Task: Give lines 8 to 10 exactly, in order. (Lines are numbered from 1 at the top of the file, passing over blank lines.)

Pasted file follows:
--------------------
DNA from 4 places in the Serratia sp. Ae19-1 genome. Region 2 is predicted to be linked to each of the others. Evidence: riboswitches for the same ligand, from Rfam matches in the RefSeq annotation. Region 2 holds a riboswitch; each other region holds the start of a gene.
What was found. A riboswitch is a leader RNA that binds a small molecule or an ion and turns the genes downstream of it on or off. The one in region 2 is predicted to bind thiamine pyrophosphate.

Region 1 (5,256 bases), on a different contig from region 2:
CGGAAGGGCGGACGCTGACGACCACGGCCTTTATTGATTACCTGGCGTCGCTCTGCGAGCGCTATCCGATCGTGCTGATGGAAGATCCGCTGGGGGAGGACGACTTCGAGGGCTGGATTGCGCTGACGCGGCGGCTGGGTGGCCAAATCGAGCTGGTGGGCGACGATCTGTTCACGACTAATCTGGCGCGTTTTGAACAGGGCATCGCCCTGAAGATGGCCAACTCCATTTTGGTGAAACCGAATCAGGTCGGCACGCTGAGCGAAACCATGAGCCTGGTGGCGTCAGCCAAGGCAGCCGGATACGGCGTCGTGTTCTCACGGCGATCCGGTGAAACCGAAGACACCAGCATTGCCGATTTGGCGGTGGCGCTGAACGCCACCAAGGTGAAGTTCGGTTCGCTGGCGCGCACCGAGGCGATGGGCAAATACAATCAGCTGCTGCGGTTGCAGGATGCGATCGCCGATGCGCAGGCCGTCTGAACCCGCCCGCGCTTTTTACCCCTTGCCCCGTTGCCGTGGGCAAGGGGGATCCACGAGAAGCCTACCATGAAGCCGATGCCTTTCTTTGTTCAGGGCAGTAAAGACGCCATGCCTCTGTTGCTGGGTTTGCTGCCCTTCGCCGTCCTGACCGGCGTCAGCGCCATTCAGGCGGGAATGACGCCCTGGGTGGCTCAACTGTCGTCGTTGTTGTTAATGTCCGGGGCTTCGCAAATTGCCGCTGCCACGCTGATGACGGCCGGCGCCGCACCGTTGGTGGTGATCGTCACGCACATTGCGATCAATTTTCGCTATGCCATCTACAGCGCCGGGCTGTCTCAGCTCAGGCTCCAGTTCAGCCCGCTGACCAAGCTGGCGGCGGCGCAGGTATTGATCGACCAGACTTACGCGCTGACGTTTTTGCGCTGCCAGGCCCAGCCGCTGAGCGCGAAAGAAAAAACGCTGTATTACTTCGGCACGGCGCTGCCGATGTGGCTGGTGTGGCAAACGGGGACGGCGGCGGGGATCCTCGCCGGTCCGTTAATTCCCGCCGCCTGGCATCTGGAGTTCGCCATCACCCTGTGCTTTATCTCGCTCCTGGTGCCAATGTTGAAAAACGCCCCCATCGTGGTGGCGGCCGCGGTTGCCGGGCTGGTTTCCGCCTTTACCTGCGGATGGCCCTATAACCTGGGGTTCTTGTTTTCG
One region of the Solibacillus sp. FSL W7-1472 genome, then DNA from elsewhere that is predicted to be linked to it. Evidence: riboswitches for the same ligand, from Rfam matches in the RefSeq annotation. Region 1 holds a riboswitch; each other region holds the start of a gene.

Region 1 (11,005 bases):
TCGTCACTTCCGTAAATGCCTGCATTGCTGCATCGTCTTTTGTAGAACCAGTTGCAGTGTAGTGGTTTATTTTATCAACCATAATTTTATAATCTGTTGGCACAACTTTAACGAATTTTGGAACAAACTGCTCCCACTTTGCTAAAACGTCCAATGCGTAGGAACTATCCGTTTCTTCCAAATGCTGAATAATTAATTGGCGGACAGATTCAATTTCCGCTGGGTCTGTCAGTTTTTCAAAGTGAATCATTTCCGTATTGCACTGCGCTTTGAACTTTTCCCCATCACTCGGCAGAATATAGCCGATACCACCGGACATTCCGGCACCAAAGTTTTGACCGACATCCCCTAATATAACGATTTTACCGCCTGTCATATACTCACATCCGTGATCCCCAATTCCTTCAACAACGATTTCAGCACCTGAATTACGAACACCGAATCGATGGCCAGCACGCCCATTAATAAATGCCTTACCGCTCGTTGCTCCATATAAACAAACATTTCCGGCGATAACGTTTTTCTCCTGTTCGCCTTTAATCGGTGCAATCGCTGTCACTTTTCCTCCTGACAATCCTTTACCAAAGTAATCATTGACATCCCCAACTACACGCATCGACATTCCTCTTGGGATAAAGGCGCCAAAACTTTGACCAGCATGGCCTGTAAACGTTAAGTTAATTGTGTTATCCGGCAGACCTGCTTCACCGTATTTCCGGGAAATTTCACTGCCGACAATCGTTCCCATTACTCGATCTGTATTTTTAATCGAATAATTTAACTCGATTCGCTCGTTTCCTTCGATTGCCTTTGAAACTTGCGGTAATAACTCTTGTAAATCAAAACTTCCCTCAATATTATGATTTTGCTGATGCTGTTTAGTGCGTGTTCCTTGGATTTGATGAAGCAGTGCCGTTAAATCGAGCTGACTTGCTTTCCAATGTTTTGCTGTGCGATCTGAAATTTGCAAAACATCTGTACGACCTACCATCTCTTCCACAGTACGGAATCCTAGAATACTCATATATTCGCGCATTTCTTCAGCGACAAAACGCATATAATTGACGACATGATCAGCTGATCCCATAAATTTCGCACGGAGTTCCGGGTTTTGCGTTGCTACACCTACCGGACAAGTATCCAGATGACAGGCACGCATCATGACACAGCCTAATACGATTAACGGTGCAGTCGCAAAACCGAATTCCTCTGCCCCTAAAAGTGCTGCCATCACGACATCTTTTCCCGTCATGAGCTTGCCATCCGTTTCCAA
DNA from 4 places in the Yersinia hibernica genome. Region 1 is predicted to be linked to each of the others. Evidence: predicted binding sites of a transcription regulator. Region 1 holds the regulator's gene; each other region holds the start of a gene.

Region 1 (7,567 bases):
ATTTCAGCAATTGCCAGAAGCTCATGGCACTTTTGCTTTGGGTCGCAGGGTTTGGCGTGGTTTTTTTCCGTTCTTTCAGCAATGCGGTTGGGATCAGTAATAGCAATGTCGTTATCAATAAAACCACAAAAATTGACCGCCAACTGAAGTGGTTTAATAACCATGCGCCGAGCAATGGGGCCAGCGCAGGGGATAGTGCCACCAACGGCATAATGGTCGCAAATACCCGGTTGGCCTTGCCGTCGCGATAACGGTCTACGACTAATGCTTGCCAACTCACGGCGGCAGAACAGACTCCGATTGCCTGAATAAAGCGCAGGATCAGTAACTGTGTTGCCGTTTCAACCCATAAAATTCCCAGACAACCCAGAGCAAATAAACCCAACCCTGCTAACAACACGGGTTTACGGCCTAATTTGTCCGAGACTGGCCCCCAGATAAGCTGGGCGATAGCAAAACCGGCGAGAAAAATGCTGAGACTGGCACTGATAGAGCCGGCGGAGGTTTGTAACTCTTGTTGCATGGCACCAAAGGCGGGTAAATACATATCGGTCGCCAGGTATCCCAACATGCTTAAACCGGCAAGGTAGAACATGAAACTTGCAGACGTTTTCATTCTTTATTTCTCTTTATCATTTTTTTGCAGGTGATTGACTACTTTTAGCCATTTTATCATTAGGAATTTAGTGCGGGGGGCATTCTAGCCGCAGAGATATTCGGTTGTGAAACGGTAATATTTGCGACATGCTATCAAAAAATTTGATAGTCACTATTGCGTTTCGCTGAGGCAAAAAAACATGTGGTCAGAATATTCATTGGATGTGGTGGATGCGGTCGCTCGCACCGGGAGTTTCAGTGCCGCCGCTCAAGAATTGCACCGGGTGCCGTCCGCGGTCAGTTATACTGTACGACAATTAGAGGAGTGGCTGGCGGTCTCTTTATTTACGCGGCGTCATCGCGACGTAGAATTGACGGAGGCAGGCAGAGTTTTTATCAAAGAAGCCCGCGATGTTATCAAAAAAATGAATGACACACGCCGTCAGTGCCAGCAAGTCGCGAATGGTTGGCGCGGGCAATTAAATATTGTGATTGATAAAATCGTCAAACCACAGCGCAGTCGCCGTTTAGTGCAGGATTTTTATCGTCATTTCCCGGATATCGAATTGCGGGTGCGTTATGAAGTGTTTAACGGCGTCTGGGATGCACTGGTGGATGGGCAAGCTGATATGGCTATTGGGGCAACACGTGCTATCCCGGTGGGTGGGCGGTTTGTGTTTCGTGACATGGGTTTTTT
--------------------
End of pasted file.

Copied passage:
DNA from 4 places in the Yersinia hibernica genome. Region 1 is predicted to be linked to each of the others. Evidence: predicted binding sites of a transcription regulator. Region 1 holds the regulator's gene; each other region holds the start of a gene.

Region 1 (7,567 bases):
ATTTCAGCAATTGCCAGAAGCTCATGGCACTTTTGCTTTGGGTCGCAGGGTTTGGCGTGGTTTTTTTCCGTTCTTTCAGCAATGCGGTTGGGATCAGTAATAGCAATGTCGTTATCAATAAAACCACAAAAATTGACCGCCAACTGAAGTGGTTTAATAACCATGCGCCGAGCAATGGGGCCAGCGCAGGGGATAGTGCCACCAACGGCATAATGGTCGCAAATACCCGGTTGGCCTTGCCGTCGCGATAACGGTCTACGACTAATGCTTGCCAACTCACGGCGGCAGAACAGACTCCGATTGCCTGAATAAAGCGCAGGATCAGTAACTGTGTTGCCGTTTCAACCCATAAAATTCCCAGACAACCCAGAGCAAATAAACCCAACCCTGCTAACAACACGGGTTTACGGCCTAATTTGTCCGAGACTGGCCCCCAGATAAGCTGGGCGATAGCAAAACCGGCGAGAAAAATGCTGAGACTGGCACTGATAGAGCCGGCGGAGGTTTGTAACTCTTGTTGCATGGCACCAAAGGCGGGTAAATACATATCGGTCGCCAGGTATCCCAACATGCTTAAACCGGCAAGGTAGAACATGAAACTTGCAGACGTTTTCATTCTTTATTTCTCTTTATCATTTTTTTGCAGGTGATTGACTACTTTTAGCCATTTTATCATTAGGAATTTAGTGCGGGGGGCATTCTAGCCGCAGAGATATTCGGTTGTGAAACGGTAATATTTGCGACATGCTATCAAAAAATTTGATAGTCACTATTGCGTTTCGCTGAGGCAAAAAAACATGTGGTCAGAATATTCATTGGATGTGGTGGATGCGGTCGCTCGCACCGGGAGTTTCAGTGCCGCCGCTCAAGAATTGCACCGGGTGCCGTCCGCGGTCAGTTATACTGTACGACAATTAGAGGAGTGGCTGGCGGTCTCTTTATTTACGCGGCGTCATCGCGACGTAGAATTGACGGAGGCAGGCAGAGTTTTTATCAAAGAAGCCCGCGATGTTATCAAAAAAATGAATGACACACGCCGTCAGTGCCAGCAAGTCGCGAATGGTTGGCGCGGGCAATTAAATATTGTGATTGATAAAATCGTCAAACCACAGCGCAGTCGCCGTTTAGTGCAGGATTTTTATCGTCATTTCCCGGATATCGAATTGCGGGTGCGTTATGAAGTGTTTAACGGCGTCTGGGATGCACTGGTGGATGGGCAAGCTGATATGGCTATTGGGGCAACACGTGCTATCCCGGTGGGTGGGCGGTTTGTGTTTCGTGACATGGGTTTTTT